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ISO 5982

2nd Edition, November 1, 2001

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Mechanical Vibration and Shock - Range of Idealized Values to Characterize Seated-Body Biodynamic Response under Vertical Vibration



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ENGLISH * SEE ISO DIS 5982
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Description / Abstract:

This International Standard describes the range of idealized values of the apparent mass modulus and phase applicable to seated individuals with and without a back support subjected to x-, y- and z‑axis sinusoidal or broad-band random vibration and to standing individuals subjected to z‑axis sinusoidal or broad-band random vibration under specific experimental conditions. Additionally, this Standard describes the range of idealized values of seat-to-head transmissibility modulus and phase applicable to seated individuals without a back support subjected to z‑axis sinusoidal or broad-band random vibration.

The ranges of idealized values defined in this International Standard are considered to be valid for subjects on a rigid seat (or standing on a rigid platform for z-axis only), with feet supported and vibrated. Provisionally, the range of idealized seat-to-head transmissibility values is considered to be applicable also to the condition with the feet hanging freely. For seated subjects, the apparent mass values are defined over the frequency range of 0,5 Hz to 10 Hz for the x‑axis and y‑axis, and over the frequency range of 0,5 Hz to 20 Hz for the z‑axis, subjected to sinusoidal or broad-band random vibration. The frequency and amplitude characteristics of the vibration fall within the range for which most vibration exposure is likely to predominate while driving vehicles such as agricultural tractors, earth-moving machinery and fork-lift trucks. Application to automobiles is at present not covered by this International Standard in view of the lack of a meaningful data base for conditions involving posture and vibration excitation levels most likely associated with car driving.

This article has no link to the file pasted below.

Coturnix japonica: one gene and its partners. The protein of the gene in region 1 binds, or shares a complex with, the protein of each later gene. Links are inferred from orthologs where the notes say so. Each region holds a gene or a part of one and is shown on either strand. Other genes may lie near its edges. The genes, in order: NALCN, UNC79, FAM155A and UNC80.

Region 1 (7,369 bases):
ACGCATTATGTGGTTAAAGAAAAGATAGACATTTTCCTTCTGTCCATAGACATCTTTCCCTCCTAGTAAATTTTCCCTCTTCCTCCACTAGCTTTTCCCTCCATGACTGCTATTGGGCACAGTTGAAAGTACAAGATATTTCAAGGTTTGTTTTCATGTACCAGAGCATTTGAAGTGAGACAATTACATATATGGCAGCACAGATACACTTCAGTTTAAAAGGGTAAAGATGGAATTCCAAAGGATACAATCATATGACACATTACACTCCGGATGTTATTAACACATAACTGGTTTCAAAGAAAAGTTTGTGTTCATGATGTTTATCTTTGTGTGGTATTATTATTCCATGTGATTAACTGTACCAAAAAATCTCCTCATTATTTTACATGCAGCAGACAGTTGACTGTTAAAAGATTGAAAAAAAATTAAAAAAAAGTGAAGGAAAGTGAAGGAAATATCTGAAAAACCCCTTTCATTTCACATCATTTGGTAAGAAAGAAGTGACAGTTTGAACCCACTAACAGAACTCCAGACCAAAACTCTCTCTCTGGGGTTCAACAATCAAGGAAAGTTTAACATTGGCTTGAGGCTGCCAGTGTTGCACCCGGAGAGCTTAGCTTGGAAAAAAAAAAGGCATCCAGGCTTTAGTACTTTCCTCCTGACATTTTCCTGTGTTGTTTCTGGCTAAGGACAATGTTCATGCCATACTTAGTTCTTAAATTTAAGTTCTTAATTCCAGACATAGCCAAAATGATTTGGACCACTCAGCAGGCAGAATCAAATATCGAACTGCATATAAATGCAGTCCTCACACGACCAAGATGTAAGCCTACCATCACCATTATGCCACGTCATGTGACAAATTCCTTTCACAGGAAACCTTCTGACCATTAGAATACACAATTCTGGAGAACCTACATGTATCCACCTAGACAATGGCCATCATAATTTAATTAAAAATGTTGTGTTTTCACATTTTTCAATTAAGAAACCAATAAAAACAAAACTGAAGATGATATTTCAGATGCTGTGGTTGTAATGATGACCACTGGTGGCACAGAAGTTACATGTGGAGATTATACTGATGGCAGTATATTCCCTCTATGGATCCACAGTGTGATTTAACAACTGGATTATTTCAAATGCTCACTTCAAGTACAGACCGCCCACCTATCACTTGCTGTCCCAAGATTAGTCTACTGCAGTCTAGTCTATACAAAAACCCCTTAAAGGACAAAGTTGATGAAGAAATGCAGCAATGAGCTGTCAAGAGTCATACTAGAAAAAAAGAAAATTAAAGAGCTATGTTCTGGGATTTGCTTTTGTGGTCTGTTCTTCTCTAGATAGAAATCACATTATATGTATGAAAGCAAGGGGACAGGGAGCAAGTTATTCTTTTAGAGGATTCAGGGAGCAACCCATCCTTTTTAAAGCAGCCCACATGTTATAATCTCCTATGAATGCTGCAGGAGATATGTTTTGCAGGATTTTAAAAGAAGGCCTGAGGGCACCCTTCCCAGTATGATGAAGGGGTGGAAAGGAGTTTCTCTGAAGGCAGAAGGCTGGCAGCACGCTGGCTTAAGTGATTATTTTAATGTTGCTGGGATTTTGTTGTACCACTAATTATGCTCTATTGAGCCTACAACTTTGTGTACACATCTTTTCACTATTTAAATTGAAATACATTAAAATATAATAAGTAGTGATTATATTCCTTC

The upper and lower values of modulus and phase defined at each frequency for each of the biodynamic response functions considered represent the range of most probable or idealized values. The middle values represent overall weighted means of the human data, and define the target values for general applications. Such applications may involve the development of mechanical analogues for laboratory seat testing, or of functions to correct for the human interface when representing the body as a rigid mass, or the development of analytical human body models to be used for whole-body vibration exposure estimations or for seat and cushion design optimization
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